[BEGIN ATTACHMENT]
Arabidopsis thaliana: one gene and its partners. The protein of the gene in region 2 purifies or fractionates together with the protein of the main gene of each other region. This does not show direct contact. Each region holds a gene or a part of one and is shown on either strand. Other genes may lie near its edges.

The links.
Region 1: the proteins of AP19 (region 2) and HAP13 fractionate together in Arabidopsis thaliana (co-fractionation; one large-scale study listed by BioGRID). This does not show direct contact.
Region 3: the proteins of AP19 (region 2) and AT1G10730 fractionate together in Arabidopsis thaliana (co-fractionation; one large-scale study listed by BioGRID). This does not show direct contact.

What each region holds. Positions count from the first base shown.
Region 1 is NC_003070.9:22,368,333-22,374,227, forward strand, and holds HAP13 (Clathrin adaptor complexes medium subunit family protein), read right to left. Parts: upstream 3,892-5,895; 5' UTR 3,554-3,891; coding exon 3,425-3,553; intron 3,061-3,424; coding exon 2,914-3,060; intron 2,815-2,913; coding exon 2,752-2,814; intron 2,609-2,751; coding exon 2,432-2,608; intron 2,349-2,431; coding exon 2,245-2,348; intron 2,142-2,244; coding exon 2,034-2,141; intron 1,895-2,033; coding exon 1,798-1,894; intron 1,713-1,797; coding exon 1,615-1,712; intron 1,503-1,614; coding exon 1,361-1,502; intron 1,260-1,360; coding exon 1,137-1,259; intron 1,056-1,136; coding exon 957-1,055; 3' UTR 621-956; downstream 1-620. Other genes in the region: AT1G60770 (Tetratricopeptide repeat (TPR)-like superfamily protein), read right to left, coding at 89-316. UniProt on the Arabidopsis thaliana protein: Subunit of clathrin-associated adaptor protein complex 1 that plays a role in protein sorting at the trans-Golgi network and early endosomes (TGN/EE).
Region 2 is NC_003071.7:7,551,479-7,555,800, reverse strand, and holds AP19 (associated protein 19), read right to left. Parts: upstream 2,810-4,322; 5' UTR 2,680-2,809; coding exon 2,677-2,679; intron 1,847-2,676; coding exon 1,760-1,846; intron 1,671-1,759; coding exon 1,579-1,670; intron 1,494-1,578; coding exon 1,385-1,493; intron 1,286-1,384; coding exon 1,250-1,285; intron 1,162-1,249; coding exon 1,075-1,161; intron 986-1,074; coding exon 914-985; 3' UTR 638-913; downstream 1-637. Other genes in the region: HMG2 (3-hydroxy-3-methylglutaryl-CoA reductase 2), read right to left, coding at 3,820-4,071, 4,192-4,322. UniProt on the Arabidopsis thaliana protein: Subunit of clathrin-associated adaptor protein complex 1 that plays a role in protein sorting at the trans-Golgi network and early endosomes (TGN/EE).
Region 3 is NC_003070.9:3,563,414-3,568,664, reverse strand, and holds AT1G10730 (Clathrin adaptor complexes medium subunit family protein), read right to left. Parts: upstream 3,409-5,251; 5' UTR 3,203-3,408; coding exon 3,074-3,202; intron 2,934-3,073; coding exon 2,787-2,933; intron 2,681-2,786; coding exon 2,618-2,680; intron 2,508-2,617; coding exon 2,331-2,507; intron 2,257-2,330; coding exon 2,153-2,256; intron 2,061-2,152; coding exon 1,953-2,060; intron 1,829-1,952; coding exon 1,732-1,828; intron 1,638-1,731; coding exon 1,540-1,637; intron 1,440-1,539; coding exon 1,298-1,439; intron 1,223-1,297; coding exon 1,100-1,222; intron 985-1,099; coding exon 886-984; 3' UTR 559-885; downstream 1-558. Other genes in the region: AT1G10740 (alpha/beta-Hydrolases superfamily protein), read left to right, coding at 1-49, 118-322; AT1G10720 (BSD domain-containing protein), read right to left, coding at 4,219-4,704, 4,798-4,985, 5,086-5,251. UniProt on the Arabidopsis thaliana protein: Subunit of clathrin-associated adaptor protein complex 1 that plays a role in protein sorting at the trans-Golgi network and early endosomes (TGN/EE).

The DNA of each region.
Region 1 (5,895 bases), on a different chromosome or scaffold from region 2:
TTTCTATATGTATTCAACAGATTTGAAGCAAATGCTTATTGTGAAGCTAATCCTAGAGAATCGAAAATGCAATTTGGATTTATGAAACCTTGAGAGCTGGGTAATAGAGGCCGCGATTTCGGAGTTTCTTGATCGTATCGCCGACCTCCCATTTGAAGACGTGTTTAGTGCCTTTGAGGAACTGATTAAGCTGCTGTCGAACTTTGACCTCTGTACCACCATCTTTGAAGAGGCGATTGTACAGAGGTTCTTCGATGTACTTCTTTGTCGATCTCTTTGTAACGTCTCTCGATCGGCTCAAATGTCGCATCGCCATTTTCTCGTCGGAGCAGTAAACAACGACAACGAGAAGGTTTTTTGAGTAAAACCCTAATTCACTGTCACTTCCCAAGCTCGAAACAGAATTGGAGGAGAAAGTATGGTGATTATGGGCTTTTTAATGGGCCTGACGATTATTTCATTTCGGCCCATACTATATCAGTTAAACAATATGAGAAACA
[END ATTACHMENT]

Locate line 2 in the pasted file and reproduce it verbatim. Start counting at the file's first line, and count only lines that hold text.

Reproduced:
The links.